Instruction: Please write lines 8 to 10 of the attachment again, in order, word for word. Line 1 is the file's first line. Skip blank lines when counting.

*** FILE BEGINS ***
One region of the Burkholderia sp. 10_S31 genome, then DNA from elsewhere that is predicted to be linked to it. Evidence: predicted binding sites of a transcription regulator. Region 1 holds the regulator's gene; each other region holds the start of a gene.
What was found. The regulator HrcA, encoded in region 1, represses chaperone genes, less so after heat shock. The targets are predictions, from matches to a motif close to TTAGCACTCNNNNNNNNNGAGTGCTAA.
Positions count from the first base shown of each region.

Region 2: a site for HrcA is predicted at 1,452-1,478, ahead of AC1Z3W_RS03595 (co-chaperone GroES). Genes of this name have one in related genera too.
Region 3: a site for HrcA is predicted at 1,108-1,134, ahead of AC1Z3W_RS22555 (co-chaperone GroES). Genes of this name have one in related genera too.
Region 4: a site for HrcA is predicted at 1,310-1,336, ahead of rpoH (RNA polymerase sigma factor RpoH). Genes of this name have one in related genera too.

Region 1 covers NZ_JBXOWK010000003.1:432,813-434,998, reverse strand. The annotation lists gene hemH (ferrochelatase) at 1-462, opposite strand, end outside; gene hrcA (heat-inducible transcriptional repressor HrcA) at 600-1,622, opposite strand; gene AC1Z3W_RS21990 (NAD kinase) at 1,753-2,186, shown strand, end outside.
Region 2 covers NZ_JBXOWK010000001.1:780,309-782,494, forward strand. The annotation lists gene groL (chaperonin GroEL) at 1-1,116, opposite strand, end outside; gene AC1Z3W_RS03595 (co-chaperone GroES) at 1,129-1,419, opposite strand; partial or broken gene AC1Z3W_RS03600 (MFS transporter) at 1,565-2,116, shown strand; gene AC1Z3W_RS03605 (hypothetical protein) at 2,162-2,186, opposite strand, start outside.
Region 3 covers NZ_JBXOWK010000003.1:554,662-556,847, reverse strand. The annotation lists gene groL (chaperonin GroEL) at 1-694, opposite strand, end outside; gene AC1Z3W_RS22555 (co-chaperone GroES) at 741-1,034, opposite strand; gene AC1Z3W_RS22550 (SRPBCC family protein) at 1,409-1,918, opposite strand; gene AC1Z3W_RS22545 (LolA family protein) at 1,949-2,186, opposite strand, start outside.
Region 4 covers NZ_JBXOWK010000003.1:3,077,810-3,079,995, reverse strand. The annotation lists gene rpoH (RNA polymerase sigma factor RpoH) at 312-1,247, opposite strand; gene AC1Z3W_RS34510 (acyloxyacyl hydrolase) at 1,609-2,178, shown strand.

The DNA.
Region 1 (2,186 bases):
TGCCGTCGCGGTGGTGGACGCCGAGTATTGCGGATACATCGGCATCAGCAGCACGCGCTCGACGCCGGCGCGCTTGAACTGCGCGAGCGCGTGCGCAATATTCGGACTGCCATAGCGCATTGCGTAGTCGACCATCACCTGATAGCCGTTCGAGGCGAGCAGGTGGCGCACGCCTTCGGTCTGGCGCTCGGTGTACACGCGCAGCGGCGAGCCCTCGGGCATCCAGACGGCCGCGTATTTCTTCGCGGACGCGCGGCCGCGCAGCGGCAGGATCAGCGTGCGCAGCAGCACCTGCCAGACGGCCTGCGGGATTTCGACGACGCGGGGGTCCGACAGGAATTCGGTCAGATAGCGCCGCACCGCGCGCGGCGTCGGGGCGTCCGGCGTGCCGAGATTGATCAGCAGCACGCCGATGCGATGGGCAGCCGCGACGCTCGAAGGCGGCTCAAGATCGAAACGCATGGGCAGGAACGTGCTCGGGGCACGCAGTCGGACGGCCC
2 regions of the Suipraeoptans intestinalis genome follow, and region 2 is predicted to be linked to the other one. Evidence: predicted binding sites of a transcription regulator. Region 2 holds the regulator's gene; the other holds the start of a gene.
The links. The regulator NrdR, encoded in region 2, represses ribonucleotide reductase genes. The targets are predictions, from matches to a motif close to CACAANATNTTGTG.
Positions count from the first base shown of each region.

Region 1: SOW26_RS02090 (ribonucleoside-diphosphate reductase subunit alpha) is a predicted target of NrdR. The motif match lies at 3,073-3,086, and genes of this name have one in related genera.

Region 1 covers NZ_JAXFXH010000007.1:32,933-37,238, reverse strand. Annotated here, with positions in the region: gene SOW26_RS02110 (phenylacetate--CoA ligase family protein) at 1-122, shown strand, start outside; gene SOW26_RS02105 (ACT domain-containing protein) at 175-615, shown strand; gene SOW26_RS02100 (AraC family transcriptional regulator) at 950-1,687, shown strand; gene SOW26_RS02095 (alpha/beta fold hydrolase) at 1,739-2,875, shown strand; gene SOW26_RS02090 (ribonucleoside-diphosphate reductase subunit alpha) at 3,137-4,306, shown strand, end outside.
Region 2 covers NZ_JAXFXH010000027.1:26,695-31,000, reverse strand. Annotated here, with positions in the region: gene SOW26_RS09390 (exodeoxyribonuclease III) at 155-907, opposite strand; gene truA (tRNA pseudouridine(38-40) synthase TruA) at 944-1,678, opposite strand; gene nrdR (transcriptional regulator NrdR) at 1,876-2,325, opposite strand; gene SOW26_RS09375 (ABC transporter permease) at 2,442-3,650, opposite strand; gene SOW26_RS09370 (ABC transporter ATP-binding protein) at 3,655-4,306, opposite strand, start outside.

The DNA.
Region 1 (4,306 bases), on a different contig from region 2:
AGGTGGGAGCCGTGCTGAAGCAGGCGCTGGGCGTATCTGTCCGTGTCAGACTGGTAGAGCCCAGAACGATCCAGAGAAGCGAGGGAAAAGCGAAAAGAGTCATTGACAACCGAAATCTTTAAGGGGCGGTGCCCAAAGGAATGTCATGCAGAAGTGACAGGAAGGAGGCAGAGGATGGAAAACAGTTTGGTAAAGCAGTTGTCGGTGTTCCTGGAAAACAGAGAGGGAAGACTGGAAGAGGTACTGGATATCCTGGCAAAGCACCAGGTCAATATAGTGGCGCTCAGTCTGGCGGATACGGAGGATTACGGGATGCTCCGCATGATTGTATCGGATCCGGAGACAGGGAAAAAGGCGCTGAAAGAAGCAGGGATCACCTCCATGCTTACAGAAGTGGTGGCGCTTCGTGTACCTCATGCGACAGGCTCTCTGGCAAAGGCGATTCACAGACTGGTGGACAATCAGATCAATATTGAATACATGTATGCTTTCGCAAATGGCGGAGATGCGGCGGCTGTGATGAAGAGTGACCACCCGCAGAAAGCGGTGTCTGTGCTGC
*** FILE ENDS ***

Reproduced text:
Region 2 covers NZ_JBXOWK010000001.1:780,309-782,494, forward strand. The annotation lists gene groL (chaperonin GroEL) at 1-1,116, opposite strand, end outside; gene AC1Z3W_RS03595 (co-chaperone GroES) at 1,129-1,419, opposite strand; partial or broken gene AC1Z3W_RS03600 (MFS transporter) at 1,565-2,116, shown strand; gene AC1Z3W_RS03605 (hypothetical protein) at 2,162-2,186, opposite strand, start outside.
Region 3 covers NZ_JBXOWK010000003.1:554,662-556,847, reverse strand. The annotation lists gene groL (chaperonin GroEL) at 1-694, opposite strand, end outside; gene AC1Z3W_RS22555 (co-chaperone GroES) at 741-1,034, opposite strand; gene AC1Z3W_RS22550 (SRPBCC family protein) at 1,409-1,918, opposite strand; gene AC1Z3W_RS22545 (LolA family protein) at 1,949-2,186, opposite strand, start outside.
Region 4 covers NZ_JBXOWK010000003.1:3,077,810-3,079,995, reverse strand. The annotation lists gene rpoH (RNA polymerase sigma factor RpoH) at 312-1,247, opposite strand; gene AC1Z3W_RS34510 (acyloxyacyl hydrolase) at 1,609-2,178, shown strand.